Hazarat Deewan Zafar (R) Girls’ High School at Panskura, East Midnapur in West Bengal is an effort to impart modern education to the local Muslim girls. A two-hour drive (about 100 kilometers) from Kolkata takes you there.
By Aditya Raj
Clad in red and white, they are heading for lunch. However, they are not entitled to get a single grain of corn in the name of the much-hyped mid-day-meal. Asked about the cause of discrimination, a seemingly frustrated, Dr. Syed Rashed Ali, professor of Islamic History, Calcutta University, tells me, “Since our school isn’t affiliated; students won’t get anything from Govt. of West Bengal”. About 80% of these 400 students (150 residential) come off financially poor families. Two square meals a day is not assured there. In most cases, the sole earning member of the family is either a marginal farmer or an agricultural labor or an imam of a mosque of a far-flung village. Hadn’t they joined the school, they would’ve migrated to urban sectors to join the domestic help force, or been the victims of child marriage.
“In 1995,” recalls Dr. Ali, “Md. Israel, a member of the then CPI(M) district secretariat of undivided Midnapur proposed to set up a madrassa for the local Muslim girls”. The intention of vote bank politics was readable. Dr. Ali was invited to cheer a newly formed committee of 13 members in this regard. Muslim girls’ post childhood attempt to attend the co-ed school doesn’t make a happy reading to orthodox Muslims. This outlook puts the adolescent Muslim girls behind curtain. As a school going kid, Dr. Ali read it and felt the need of a separate girls’ school at Panskura.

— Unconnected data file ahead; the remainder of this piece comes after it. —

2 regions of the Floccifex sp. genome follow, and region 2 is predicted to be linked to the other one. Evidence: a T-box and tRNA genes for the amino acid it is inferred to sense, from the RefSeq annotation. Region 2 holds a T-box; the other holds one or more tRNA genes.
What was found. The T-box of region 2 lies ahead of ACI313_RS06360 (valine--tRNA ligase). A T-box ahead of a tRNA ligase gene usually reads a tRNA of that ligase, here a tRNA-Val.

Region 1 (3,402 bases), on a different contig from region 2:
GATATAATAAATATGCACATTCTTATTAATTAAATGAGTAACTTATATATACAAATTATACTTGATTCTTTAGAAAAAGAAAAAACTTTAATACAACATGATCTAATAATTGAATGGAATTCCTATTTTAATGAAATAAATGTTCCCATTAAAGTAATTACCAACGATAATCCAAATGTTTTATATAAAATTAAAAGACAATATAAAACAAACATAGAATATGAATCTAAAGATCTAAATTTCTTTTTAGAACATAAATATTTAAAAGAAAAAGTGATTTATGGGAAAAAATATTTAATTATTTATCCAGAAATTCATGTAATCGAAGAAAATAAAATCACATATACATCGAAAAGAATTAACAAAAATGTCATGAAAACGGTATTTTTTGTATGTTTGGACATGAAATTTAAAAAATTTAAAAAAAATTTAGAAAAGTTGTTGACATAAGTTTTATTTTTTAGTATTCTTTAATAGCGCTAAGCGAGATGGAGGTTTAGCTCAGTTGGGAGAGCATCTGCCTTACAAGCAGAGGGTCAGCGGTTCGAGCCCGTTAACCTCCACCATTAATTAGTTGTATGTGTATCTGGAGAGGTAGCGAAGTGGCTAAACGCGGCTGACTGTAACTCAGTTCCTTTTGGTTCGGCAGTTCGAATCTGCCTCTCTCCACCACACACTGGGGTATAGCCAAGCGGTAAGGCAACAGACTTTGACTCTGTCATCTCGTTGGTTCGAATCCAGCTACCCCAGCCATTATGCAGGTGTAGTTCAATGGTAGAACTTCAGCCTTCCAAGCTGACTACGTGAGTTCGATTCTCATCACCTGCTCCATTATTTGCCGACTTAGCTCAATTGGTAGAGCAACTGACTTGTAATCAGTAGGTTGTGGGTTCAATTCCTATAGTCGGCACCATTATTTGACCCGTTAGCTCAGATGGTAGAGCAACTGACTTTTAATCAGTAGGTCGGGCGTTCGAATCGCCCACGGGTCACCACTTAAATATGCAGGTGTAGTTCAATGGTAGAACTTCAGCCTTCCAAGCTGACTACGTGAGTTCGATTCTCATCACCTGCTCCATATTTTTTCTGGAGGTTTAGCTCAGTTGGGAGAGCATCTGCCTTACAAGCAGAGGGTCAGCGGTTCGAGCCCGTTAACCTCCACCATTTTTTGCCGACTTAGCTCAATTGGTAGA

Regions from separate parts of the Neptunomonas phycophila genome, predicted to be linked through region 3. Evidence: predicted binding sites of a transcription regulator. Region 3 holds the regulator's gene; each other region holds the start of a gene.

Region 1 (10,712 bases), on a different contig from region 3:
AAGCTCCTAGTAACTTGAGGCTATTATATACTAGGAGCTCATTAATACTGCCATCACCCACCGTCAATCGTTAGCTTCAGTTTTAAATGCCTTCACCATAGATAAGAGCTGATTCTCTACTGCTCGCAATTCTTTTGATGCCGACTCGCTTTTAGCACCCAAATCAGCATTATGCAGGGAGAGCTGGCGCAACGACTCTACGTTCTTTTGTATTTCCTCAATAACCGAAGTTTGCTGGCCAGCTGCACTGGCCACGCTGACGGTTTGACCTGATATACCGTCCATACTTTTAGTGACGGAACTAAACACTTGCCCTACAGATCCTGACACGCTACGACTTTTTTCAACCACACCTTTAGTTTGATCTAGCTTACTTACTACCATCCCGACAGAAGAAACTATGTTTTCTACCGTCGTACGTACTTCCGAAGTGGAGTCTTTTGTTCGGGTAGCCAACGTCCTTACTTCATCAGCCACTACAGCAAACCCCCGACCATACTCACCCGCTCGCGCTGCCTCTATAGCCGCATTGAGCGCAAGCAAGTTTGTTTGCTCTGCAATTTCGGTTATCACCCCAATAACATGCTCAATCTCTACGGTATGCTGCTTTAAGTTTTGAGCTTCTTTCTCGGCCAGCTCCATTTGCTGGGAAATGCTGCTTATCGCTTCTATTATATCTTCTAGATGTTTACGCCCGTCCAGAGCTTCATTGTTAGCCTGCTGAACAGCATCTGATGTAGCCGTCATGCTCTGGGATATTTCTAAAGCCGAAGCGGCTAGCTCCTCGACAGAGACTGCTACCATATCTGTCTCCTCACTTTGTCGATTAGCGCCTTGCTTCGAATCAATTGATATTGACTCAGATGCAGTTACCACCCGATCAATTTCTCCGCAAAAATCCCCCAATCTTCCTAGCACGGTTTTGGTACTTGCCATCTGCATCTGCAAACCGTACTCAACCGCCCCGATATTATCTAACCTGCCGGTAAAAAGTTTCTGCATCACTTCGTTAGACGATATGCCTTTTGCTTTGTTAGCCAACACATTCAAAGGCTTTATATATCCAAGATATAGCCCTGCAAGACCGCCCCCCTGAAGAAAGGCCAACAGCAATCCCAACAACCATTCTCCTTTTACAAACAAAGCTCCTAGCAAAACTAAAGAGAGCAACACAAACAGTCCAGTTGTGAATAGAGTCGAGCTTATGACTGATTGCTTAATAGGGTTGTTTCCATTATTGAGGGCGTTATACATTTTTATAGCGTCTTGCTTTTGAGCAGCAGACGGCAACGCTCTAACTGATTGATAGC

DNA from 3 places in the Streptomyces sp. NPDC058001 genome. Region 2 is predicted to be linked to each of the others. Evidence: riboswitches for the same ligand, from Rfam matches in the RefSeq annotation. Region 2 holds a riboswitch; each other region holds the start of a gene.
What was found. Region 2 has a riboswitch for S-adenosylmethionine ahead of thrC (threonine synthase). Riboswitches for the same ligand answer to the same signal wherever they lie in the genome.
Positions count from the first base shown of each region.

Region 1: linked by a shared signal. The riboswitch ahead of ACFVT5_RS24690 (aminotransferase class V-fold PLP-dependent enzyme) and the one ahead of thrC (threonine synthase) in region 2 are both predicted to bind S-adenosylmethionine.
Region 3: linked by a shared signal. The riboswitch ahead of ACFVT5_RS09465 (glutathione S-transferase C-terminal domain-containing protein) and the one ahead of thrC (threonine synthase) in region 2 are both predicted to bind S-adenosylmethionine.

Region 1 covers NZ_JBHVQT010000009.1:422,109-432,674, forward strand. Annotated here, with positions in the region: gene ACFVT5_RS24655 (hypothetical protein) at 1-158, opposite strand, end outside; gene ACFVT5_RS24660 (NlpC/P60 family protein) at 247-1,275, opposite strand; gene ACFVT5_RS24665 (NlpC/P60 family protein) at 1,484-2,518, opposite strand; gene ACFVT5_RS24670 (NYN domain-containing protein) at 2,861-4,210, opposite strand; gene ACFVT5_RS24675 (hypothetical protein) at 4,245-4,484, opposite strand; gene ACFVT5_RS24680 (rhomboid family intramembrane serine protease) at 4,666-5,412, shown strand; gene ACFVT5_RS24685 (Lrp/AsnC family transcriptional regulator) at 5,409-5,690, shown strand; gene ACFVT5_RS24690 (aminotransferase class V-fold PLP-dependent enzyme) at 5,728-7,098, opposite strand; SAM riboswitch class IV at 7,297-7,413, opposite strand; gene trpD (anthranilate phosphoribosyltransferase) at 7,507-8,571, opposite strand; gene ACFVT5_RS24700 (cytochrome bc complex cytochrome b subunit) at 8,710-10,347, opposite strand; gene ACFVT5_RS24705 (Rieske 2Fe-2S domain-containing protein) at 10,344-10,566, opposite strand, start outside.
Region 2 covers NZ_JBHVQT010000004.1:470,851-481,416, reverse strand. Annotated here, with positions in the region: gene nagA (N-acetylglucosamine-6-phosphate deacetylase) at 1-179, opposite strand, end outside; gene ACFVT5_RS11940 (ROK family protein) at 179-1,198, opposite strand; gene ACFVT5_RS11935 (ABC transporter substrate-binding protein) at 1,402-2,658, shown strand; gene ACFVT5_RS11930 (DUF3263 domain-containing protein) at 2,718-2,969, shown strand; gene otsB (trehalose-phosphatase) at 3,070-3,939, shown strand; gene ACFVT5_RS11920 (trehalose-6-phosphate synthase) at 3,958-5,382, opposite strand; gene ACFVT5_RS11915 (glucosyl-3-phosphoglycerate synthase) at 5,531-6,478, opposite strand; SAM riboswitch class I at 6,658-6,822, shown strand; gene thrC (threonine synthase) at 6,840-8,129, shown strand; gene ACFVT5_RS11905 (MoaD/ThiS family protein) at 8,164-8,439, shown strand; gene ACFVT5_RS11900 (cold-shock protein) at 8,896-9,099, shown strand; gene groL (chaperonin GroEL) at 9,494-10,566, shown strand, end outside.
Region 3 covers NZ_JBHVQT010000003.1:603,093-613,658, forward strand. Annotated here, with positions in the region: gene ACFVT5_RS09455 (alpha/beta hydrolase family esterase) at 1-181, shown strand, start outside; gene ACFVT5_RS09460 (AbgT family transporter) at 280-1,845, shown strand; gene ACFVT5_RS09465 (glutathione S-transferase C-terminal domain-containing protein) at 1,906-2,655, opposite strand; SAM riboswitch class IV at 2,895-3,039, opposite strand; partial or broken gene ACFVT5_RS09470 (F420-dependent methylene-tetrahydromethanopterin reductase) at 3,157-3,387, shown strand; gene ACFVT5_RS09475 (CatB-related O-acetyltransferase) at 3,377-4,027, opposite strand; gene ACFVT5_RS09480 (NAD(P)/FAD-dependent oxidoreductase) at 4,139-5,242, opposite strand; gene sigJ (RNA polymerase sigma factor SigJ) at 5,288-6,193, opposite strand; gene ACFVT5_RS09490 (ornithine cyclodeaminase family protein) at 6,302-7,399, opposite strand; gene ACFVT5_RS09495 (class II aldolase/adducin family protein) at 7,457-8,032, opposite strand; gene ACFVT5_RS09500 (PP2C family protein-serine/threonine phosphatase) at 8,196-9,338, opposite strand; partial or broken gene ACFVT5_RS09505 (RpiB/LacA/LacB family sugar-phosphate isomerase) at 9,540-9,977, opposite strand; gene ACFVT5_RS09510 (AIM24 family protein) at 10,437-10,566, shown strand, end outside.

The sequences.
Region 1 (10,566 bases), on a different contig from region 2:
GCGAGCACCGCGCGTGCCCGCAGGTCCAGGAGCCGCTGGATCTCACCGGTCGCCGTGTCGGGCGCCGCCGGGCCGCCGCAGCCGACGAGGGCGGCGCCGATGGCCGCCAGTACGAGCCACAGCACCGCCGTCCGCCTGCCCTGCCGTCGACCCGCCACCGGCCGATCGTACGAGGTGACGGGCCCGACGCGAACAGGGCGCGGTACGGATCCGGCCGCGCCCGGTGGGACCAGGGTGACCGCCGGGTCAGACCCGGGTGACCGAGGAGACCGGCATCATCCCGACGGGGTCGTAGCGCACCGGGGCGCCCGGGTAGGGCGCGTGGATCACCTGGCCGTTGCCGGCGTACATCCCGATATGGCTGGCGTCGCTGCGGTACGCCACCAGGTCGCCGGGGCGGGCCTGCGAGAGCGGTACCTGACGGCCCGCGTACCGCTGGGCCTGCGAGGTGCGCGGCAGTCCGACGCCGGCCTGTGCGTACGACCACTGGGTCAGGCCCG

“I grabbed the opportunity. A separate school was long overdue for the local Muslim girls”, observed Dr. Ali. Asked what let him take a u-turn from madrassa; he confirmed, “If you are to march forward; you are to take a call on modern education”. The tug of war in between tradition and modern continued for a fortnight. Finally, the latter saw green.
In absence of a separate building, Pratappur unit 2 primary school building housed the newly formed secondary school for girls in 1997. As settled, the classes of the secondary school would be taken in the morning. The classes of the primary school were to follow later in the day. A couple of years later, a separate building became a must for the secondary school. A land of about 3 acres came from Syeds’ ancestral property for the purpose. To keep the secular credential of the school intact; a clause was drafted: no religious activities would be permissible ever within the school premises.